And so for about five years, the two big questions on the web were how can we have individual transactions, commercial transactions and how can we broadcast our message to millions of people, right? And the social piece, how can we get a group of people together to discuss things or do things or collaborate? It was still there, but it was just off to the side and so it was really in the beginning of this decade, the beginning of the 2000s with the rise of Wikipedia, with the spread of ICQ, with the growth of Friendster, were I said, “Oh” now the social pattern is back, but it’s attached to the new protocols.
And because I knew the enormous weight empowered that social life had had on the internet prior to the web. I was able to bet correctly as it turned out that this was not going to be a small kind of social decoration that this social piece was going to come rushing back and touch almost everything else. And so I had the great benefit of essentially being able to recognize the crack in the damn for what it was because I’d live in the world in which there was no web and I knew what a big reservoir of social interest lay behind this little trickle of water we started to see in the beginning part of this decade.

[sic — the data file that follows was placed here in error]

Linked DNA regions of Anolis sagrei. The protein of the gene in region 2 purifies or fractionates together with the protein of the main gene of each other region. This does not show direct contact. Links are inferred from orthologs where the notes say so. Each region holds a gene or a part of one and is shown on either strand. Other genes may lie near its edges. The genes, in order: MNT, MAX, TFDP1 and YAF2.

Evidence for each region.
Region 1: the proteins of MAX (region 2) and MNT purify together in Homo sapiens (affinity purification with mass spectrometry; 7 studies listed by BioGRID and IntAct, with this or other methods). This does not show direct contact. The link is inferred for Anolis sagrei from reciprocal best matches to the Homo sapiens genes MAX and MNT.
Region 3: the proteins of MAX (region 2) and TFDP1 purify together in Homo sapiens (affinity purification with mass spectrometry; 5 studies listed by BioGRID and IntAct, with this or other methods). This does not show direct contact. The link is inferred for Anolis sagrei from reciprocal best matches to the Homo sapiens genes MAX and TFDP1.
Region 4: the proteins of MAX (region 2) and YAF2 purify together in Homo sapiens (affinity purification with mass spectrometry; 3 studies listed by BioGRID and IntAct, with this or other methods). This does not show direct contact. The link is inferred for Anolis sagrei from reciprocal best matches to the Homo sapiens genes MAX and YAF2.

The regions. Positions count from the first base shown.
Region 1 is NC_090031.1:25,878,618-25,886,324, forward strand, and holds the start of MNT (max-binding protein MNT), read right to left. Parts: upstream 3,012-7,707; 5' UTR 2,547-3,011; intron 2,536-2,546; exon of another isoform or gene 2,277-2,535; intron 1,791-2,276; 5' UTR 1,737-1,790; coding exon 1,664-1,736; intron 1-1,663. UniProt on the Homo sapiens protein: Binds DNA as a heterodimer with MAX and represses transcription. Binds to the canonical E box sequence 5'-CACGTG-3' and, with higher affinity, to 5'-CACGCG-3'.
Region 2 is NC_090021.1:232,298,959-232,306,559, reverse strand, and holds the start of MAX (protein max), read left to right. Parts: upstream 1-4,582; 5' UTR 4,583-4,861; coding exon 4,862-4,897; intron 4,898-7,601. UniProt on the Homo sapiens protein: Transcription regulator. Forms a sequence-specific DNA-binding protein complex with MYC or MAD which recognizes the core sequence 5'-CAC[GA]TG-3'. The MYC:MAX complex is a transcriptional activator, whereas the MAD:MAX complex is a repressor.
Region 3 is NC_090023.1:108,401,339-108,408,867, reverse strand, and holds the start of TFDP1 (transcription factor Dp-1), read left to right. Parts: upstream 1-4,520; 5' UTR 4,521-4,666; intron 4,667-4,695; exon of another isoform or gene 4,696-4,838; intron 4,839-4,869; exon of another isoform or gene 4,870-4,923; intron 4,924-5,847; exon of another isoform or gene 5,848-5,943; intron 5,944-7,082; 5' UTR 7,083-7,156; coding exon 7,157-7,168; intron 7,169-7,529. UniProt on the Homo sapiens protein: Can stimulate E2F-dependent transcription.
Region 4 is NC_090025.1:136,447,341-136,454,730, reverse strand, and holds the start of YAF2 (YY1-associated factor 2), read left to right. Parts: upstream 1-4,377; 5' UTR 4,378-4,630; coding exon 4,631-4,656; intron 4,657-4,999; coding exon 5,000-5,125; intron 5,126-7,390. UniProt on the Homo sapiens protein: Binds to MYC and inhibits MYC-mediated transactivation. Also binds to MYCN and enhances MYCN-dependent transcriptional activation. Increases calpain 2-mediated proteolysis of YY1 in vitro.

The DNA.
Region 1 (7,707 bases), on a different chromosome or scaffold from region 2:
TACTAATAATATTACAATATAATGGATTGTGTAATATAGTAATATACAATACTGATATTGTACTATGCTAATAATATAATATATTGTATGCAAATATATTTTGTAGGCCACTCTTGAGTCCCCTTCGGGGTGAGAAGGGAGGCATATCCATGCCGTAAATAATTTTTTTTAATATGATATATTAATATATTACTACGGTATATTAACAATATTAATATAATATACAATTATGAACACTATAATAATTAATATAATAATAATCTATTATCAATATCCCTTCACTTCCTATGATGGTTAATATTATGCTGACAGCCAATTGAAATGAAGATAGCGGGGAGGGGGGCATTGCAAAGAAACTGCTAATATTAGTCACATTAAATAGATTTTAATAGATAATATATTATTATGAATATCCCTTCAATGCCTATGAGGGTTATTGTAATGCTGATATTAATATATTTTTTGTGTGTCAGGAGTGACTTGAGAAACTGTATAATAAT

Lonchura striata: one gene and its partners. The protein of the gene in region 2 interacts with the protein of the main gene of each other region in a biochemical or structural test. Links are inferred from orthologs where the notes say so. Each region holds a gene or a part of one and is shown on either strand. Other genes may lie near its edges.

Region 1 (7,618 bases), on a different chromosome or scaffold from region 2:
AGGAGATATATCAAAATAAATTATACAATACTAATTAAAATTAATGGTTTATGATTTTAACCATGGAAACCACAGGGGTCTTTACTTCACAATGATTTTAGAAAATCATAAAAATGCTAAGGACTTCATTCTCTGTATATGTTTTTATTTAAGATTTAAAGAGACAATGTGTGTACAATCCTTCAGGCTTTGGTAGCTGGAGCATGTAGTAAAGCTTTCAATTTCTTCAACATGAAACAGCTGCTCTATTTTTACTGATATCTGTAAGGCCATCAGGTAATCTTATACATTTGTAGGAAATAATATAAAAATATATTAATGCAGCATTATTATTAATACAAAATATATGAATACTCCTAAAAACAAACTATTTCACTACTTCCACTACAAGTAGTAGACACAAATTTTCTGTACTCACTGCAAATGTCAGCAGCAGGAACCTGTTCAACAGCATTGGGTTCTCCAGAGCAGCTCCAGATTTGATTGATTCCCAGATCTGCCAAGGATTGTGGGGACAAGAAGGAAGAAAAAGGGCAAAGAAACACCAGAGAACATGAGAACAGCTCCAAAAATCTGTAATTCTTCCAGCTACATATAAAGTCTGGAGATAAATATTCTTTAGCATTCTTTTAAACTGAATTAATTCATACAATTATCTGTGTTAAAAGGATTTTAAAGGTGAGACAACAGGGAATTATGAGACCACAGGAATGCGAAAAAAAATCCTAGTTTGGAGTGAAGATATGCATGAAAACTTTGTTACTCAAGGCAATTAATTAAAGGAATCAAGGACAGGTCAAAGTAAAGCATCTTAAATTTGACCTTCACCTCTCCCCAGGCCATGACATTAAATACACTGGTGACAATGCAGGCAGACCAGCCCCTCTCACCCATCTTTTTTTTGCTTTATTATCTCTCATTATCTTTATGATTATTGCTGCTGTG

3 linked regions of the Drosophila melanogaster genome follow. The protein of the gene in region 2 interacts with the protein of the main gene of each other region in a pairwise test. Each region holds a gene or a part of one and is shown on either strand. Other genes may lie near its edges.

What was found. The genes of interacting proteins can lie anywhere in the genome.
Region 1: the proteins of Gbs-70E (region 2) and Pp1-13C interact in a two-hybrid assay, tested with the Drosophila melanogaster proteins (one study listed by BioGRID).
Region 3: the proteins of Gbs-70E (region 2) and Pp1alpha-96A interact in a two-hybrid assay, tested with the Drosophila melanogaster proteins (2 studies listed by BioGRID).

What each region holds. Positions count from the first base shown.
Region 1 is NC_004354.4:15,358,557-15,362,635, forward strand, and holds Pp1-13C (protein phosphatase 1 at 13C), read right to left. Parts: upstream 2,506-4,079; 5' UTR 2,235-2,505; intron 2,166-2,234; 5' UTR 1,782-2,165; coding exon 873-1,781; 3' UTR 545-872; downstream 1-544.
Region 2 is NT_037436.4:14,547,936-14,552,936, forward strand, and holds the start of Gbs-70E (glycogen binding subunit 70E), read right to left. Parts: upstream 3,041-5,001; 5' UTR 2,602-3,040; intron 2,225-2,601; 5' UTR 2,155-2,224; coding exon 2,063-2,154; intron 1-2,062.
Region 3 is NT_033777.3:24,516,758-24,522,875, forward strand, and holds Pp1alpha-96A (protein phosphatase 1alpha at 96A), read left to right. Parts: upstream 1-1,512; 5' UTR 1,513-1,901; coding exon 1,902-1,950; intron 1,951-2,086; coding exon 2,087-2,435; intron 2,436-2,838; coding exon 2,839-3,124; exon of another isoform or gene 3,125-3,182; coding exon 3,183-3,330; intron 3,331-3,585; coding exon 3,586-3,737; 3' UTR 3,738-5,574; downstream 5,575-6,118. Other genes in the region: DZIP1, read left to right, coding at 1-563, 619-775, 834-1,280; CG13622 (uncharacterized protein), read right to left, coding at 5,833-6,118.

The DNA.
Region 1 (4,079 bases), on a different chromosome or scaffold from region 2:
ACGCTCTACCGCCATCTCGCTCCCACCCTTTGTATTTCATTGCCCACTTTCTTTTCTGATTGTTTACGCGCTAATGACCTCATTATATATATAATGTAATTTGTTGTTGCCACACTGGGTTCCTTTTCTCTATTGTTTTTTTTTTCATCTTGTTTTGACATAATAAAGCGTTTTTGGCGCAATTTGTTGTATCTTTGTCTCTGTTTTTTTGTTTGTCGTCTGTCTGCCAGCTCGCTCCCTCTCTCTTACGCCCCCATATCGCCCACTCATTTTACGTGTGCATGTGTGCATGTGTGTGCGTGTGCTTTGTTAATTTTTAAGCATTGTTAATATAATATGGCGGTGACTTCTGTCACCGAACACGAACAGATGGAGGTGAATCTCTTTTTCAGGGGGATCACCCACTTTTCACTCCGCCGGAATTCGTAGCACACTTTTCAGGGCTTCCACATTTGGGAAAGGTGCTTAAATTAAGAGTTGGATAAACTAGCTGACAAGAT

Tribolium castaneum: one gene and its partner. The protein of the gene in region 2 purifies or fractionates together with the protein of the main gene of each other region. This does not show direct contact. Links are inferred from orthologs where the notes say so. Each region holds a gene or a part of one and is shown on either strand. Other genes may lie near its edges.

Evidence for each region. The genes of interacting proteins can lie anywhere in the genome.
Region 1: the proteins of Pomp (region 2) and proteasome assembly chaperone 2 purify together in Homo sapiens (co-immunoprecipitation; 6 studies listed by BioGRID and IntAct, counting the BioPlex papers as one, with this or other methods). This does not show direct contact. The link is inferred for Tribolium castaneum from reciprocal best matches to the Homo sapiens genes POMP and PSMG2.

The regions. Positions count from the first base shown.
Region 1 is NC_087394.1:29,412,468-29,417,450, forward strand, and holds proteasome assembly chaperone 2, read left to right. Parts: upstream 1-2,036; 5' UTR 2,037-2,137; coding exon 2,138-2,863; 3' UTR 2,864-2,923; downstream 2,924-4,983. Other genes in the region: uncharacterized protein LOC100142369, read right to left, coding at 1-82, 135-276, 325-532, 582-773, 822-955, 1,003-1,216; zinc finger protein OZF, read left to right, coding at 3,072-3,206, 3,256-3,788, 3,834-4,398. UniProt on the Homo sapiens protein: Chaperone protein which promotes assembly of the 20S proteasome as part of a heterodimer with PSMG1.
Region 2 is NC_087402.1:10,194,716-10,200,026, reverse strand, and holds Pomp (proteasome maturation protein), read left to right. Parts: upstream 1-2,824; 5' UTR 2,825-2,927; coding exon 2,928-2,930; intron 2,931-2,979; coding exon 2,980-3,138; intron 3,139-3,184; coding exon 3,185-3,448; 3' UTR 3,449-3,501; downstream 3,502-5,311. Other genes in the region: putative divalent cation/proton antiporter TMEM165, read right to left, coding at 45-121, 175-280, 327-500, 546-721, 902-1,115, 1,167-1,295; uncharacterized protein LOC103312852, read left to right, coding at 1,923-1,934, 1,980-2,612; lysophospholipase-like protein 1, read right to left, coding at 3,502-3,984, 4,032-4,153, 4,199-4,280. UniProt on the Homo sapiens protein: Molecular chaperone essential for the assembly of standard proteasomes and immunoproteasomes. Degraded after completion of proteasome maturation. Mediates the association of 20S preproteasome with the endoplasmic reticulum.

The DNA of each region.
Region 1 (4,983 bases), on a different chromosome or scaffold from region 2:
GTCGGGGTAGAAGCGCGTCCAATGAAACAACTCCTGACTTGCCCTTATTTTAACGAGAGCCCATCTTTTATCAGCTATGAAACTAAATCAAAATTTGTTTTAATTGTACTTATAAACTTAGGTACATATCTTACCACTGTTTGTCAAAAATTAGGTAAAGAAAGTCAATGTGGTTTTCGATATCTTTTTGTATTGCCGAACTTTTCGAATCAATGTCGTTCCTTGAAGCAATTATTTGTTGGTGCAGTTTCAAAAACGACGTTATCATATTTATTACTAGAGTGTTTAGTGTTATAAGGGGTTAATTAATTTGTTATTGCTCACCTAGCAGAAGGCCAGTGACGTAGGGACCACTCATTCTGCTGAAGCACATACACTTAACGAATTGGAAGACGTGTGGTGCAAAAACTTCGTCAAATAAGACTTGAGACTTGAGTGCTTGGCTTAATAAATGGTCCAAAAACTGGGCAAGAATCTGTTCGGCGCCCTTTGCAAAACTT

Question: How much psychology is there in what you do?
Clay Shirky: I am not also a trained sociologist, I should haze and add but…there was in the 19th century an enormous set of arguments within the academy about how to understand people, how to understand the sort of social environment. And you have these divisions of psychology, sociology, economics, and so on that all separated in the 19th century and essentially developed their own language their own methods and so forth. A lot of what I do is trying to read across those domains because the relevant the relevant ideas and research aren’t in any one domain.